Thursday, September 9, 2010

Facing a New Challenge: Skipping Grades with Aspergers

Well, we heard back from the Principal and the decision was granted---MJ was to be allowed to skip the 5th grade all together and enter 6th grade this coming fall.

Although it made sense academically to skip MJ, it was a bit of a social no-no. Really it isn't that great to skip regular kids into a higher grade at times, let alone skip a child with Asperger's Syndrome, someone who was already a social misfit?! How could we?

It took a long time for us to come up with this possibility. MJ was very very smart. The schools and doctors had tested him and shown us even more than we thought at how smart he was. Yet, here was this kid with poor social and processing skills, and who was awkward, clumsy, had poor handwriting, and slow speech, and he didn't always show his smartness right off. It really wasn't fair to the poor kid that he had all this intelligence inside him but could never get it all out in time to prove it.

Over the years as we figured out his Aspergers, we found ways to work with the school to accommodate him so that he was able to show his talents. With his 504 Plan, teachers gave him less written assignments, more oral, allowed him extra time to write, gave him social cues, and little things here and there to help him adjust. It was working quite well mostly, but he was still way above the other kids academically.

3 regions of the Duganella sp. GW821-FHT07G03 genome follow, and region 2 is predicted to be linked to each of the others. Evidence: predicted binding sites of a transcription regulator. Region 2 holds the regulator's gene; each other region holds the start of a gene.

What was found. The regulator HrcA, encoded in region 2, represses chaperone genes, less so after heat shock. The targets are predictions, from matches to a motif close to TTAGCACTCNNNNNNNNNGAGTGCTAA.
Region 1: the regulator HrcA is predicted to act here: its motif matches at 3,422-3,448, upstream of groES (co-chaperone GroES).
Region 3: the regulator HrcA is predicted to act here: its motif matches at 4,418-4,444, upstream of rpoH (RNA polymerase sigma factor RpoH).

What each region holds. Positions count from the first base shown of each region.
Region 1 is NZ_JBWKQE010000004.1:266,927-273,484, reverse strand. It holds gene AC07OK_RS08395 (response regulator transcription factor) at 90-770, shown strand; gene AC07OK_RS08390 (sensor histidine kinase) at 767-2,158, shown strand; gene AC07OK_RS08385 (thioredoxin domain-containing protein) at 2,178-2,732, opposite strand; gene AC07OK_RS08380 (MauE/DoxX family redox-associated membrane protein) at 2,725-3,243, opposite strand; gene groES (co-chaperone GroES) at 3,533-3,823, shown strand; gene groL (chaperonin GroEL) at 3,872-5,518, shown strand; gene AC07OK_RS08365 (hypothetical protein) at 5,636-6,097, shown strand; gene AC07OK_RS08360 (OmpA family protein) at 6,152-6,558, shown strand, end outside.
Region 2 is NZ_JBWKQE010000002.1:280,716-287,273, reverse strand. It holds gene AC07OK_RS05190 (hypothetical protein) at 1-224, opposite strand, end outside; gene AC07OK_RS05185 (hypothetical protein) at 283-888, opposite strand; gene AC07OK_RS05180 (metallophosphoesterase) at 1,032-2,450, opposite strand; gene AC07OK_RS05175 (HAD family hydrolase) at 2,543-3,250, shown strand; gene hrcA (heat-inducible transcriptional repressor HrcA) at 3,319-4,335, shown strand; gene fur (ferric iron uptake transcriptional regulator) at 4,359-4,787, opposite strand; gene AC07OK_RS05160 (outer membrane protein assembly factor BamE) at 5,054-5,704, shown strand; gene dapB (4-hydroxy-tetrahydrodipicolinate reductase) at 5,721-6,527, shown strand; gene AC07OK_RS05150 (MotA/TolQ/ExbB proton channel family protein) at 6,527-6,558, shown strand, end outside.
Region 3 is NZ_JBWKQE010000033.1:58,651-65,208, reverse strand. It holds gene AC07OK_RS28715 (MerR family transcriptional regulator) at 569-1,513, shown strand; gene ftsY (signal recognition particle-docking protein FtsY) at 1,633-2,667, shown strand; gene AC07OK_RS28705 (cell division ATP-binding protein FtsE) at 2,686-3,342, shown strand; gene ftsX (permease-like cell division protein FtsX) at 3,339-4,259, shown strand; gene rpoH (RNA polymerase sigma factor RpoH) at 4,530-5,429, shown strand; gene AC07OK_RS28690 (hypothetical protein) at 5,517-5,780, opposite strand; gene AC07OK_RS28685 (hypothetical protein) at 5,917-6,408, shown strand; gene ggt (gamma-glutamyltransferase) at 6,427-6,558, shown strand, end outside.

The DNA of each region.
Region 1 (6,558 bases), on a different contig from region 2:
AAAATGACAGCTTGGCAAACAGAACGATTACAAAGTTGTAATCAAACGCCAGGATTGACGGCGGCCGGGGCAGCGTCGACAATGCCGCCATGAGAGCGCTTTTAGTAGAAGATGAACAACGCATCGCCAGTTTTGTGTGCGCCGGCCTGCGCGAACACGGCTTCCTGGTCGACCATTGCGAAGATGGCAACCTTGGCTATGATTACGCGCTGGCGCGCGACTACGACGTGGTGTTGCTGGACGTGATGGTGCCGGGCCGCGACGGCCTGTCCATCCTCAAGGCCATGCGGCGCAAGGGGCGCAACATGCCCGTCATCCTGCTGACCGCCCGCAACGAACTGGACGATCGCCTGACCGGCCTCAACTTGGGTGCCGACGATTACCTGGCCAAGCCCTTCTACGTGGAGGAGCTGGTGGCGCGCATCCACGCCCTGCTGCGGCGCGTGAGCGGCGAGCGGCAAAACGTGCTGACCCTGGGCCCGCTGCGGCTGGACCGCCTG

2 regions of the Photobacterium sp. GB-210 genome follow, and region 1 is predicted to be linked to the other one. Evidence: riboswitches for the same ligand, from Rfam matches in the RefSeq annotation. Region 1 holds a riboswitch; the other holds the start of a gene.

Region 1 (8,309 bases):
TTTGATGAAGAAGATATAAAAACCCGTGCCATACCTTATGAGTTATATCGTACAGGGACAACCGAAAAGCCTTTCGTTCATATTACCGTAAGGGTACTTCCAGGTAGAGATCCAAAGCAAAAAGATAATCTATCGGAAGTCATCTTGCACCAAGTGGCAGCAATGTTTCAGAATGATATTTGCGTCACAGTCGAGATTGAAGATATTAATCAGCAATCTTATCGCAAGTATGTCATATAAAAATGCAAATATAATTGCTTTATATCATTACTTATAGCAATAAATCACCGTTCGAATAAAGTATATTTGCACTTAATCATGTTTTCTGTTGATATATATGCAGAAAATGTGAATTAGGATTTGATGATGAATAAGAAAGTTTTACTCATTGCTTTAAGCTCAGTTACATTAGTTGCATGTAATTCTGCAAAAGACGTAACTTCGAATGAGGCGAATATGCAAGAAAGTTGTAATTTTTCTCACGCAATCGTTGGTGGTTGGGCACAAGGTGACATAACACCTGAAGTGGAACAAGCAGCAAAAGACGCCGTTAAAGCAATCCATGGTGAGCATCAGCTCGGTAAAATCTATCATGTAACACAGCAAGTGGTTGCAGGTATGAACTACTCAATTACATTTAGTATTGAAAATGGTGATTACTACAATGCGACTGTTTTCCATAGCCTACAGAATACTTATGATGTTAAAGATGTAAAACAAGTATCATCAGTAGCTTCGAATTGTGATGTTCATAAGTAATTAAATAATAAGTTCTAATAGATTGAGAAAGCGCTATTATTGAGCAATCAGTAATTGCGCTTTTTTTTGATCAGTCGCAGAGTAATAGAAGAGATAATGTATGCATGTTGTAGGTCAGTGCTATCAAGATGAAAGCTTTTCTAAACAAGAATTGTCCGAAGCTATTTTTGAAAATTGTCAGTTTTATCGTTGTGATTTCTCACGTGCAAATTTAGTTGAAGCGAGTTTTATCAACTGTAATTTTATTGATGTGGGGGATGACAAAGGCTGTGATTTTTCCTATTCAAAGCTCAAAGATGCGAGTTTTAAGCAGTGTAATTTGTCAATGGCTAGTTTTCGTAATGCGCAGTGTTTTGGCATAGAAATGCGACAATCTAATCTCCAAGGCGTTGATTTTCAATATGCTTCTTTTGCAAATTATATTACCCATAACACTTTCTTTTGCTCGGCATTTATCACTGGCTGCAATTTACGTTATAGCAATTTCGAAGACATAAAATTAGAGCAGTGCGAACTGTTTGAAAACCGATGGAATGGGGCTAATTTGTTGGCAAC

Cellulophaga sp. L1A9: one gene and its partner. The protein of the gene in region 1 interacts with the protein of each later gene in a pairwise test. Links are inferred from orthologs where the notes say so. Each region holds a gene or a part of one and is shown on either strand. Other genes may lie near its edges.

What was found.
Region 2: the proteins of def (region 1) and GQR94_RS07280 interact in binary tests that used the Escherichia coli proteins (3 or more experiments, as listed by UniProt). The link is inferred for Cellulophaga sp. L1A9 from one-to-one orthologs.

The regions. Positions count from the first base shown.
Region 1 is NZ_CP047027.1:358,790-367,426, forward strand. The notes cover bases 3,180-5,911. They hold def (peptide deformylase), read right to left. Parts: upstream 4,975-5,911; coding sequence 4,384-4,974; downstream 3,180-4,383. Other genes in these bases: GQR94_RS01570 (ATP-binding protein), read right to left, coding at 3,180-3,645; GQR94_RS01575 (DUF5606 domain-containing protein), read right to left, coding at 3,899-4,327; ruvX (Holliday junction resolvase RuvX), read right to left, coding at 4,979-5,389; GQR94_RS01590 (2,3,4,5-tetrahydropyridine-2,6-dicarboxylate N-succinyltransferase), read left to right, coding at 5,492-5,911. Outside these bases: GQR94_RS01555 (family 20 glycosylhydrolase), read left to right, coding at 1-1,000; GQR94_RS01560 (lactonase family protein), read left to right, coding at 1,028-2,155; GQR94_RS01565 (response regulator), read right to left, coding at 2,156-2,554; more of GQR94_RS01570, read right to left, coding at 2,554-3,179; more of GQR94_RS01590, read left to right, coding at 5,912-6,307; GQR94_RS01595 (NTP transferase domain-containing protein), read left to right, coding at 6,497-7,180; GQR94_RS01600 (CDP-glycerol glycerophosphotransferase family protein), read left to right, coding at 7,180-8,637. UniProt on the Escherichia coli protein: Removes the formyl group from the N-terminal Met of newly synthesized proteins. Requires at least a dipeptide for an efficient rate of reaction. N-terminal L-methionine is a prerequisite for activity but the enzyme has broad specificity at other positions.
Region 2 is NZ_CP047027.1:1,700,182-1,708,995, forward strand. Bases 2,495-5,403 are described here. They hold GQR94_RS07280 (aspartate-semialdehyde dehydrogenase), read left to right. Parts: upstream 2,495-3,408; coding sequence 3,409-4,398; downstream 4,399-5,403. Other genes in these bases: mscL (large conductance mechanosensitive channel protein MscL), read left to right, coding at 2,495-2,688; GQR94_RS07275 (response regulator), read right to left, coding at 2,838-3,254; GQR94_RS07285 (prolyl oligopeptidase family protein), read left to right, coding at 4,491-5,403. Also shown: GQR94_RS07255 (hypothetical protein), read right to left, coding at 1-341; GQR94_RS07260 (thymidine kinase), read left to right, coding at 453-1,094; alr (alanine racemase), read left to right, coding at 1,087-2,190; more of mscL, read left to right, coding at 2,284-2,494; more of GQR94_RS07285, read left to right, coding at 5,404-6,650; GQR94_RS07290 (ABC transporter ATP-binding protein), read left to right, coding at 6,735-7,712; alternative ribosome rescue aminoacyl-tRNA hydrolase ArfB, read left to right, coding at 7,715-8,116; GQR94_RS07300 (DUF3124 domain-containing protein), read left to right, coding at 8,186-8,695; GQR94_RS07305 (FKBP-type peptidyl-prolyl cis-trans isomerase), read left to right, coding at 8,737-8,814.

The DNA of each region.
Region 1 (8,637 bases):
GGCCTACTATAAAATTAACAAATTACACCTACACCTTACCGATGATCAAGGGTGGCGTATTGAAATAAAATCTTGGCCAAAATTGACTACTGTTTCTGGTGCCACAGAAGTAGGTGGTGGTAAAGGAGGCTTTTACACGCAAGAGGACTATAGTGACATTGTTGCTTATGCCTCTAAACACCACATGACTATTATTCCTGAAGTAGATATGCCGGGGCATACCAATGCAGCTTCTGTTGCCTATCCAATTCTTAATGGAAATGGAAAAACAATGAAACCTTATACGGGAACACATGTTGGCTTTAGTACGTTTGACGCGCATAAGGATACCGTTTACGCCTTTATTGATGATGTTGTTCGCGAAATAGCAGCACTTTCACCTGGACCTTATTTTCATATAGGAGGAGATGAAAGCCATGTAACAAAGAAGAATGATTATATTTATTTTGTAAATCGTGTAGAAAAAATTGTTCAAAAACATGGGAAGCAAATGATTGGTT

We had hoped he would figure things out socially, yet he was not. And with Aspergers, would he ever really fit in the social circle? We hated to see him so miserable and bored both socially and academically. So, we had to choose at least one to be happy in. With Aspergers, who knows if we can help with the friendships and social acceptance, but at least we could help him enjoy school more and feel challenged. They had tried in 4th grade to allow him to go back and forth between grades, but it had been a big mess. Schedules never quite worked out and MJ was always left an emotional mess. We knew he needed to be challenged, but he also needed stability in a set schedule and one main teacher. We agreed to the skip.

But now the really would this work? The workload was surely to be more advanced, and would a new 6th grade teacher be willing to accommodate a child that not only had skipped a grade, but had the issues of Asperger's on top of it? And plus there was to be a new principal this year. What if she didn't agree with all these accommodations for MJ?

All summer we worried and waited until it was close enough to school starting that we could set up a meeting with MJ's 6th grade teacher.


Anonymous said...

That's great! I share your concerns about teachers understanding and handling an Asperger child... What a cute picture.. My son Chris, who just went into 4th with Aspergers saw your photo, and was wondering if he could be friends? (Saw the lightsaber and that was all it took).

Good luck.. I hope the school is compassionate and helpful.

Jodi said...